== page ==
The Idea Behind The Full-Stack Data Scientist

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Over the last decade, Data Science has been booming into one of the hottest and most employable professions in the world of science and technology, and for good reason. The amount of data being generated/recorded by businesses, consumers and devices every single day is immense, while the hardware processing power required to analyze such huge amounts of data and extract actionable insights is continually improving in terms of both capacity and cost efficiency. Naturally, that means the only missing part of the puzzle to take advantage of this data-rich environment is skilled professionals who can leverage the resources available to derive value for their organizations. That is why there is such intense demand (and even shortage) for Data Scientists across some of the strongest economies worldwide.

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Data Scientists are among the professional roles with the highest growth in demand over the last decade.

The increasing success experienced by businesses relying on Data Science for key insights has, however, also increased the level of expectation on the Data Scientists embedded within the organization. Perhaps because of ever-tightening financial margins (in terms of the salaried headcount the company has to bear) in the current competitive business landscape, or because of the unique all-round software skillset the field’s practitioners possess, Data Scientists are now being expected to shoulder an increasing amount of responsibility in the end-to-end software engineering life-cycle. In other words, Data Scientists are increasingly being expected to take ownership of the entire Data Science pipeline; requiring them to become comfortable with processes upstream to their areas of expertise, such as Data Scraping, Data Engineering, Business Intelligence and Data Visualization, and even with those downstream to their work, such as Deployment of their solutions into a Production-Grade Environment. Simply put, the most valuable Data Scientists are all-rounders who can take full self-ownership of the Data Science lifecycle and require minimal-to-no support from other specialized roles such as Data Engineers or DevOps Specialists. This has given rise to the concept of the “Full-Stack Data Scientist”.

An example of the full Data Science pipeline from IBM. The Full-Stack Data Scientist needs to show ownership across the areas of Data Engineering, Machine Learning and Development Operations.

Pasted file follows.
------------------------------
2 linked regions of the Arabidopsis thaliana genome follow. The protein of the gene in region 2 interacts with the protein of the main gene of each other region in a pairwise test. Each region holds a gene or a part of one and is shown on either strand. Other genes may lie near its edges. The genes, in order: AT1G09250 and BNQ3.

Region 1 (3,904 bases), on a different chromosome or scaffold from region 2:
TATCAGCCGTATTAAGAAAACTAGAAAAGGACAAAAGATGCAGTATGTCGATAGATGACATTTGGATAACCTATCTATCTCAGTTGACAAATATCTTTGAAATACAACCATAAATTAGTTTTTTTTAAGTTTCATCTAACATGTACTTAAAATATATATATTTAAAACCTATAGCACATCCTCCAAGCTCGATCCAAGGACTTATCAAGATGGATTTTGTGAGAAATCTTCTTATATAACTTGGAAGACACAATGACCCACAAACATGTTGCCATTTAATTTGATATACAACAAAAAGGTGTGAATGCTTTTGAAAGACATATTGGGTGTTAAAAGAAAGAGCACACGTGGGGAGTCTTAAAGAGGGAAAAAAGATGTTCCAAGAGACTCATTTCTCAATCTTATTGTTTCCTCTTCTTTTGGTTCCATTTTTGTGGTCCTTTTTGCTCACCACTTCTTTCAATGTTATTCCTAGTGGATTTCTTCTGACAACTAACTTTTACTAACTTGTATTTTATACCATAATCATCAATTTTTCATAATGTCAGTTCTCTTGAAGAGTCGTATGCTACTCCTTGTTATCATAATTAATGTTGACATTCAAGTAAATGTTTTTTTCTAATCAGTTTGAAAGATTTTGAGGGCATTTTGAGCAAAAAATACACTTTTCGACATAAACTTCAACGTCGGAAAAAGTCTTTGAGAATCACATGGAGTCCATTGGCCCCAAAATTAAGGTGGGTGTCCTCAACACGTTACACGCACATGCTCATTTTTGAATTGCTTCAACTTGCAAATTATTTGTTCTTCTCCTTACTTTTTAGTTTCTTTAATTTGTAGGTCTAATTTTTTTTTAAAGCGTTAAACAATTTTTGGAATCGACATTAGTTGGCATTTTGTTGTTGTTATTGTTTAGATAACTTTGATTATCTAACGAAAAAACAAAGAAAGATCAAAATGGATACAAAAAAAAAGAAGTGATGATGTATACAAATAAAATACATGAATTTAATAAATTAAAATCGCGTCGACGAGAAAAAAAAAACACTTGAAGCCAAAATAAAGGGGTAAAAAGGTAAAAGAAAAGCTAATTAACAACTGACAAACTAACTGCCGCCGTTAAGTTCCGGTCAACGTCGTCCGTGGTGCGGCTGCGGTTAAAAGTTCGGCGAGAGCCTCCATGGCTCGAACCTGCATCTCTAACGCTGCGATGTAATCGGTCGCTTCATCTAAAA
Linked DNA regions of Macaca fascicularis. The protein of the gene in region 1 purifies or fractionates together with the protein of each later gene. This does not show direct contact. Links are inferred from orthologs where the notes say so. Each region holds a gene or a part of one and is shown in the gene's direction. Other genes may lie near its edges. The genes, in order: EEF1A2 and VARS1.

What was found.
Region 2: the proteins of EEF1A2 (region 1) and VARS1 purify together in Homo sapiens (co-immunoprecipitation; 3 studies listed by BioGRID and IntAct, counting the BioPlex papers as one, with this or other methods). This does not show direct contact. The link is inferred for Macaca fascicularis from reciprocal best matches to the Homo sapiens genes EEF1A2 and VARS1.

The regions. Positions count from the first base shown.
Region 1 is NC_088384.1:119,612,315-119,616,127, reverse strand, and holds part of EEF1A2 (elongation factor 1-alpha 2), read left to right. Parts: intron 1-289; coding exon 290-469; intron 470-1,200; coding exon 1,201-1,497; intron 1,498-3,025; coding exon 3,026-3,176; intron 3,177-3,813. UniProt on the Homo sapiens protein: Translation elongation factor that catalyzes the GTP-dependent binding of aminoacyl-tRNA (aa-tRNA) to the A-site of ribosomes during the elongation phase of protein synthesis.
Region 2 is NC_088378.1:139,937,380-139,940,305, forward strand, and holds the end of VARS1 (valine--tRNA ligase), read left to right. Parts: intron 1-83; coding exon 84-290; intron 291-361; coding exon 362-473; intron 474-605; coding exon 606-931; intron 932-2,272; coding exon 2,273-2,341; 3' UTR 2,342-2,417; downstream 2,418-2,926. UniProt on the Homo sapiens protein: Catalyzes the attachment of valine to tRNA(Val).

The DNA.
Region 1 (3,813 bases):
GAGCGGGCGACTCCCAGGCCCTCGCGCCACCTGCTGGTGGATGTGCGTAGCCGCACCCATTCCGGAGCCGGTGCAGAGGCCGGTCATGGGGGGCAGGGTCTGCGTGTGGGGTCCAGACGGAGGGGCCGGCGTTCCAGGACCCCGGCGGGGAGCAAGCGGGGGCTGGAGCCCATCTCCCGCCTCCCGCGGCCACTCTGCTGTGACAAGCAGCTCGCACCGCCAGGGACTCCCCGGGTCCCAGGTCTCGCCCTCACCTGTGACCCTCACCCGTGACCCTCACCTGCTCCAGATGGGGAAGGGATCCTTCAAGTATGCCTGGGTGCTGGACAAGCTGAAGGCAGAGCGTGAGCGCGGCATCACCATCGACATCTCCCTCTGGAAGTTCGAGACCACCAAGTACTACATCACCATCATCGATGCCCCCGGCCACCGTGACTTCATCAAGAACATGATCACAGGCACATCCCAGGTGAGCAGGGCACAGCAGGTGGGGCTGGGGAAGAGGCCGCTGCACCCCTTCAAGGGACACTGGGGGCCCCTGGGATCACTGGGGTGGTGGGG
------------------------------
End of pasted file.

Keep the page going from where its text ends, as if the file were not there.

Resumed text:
Full-Stack Data Scientists represent enormous value to their employers for obvious reasons. They effectively handle the responsibilities of three different roles (and possibly a higher number of employees) in one singular profile, giving the organization significant monetary benefit in terms of salaried headcount and also saving the time that would’ve been necessary for back-and-forth integration and division of responsibilities among multiple employees. They represent an excellent starting point for companies that do not have a dedicated Data Science team yet and are looking to build up their Data Science pipeline from scratch, due to their knowledge across the whole suite of relevant applications. They represent a single source of information for senior managers and executives in the company about all things Data Science, a hierarchical structure that usually leads to better accountability and transparency. Lastly, they are also capable of immediately working on developing end-to-end solutions for any idea or concept the organization wishes to explore, ensuring a quick feedback cycle of improvement and allowing the business to get a high-quality functional product in minimal time. These represent significant advantages to any organization in multiple areas, and that explains the increasing hiring push today towards the Full-Stack Data Scientist profile.

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Full-Stack Data Scientists represent enormous value to their organizations.

Like any all-rounder profile, however, and especially in an area as interdisciplinary as Data Science, becoming a Full-Stack Data Scientist is a significant challenge and requires competency with a wide variety of tools and techniques across Data Science, Business Analysis, Data Engineering and Software Engineering. In succinct terms, “They Code. They Test. They Ship. They Maintain.” That level of comfort across the suite represents a significant learning curve for a junior Data Scientist who wishes to eventually reach a Full-Stack level of knowledge, but also a significant reward, since such professionals tend to be quite rare and of high value to any organization. In a subsequent post, the path towards becoming a Full-Stack Data Scientist and the competencies required across the Data Science suite for this profile will be discussed in further detail.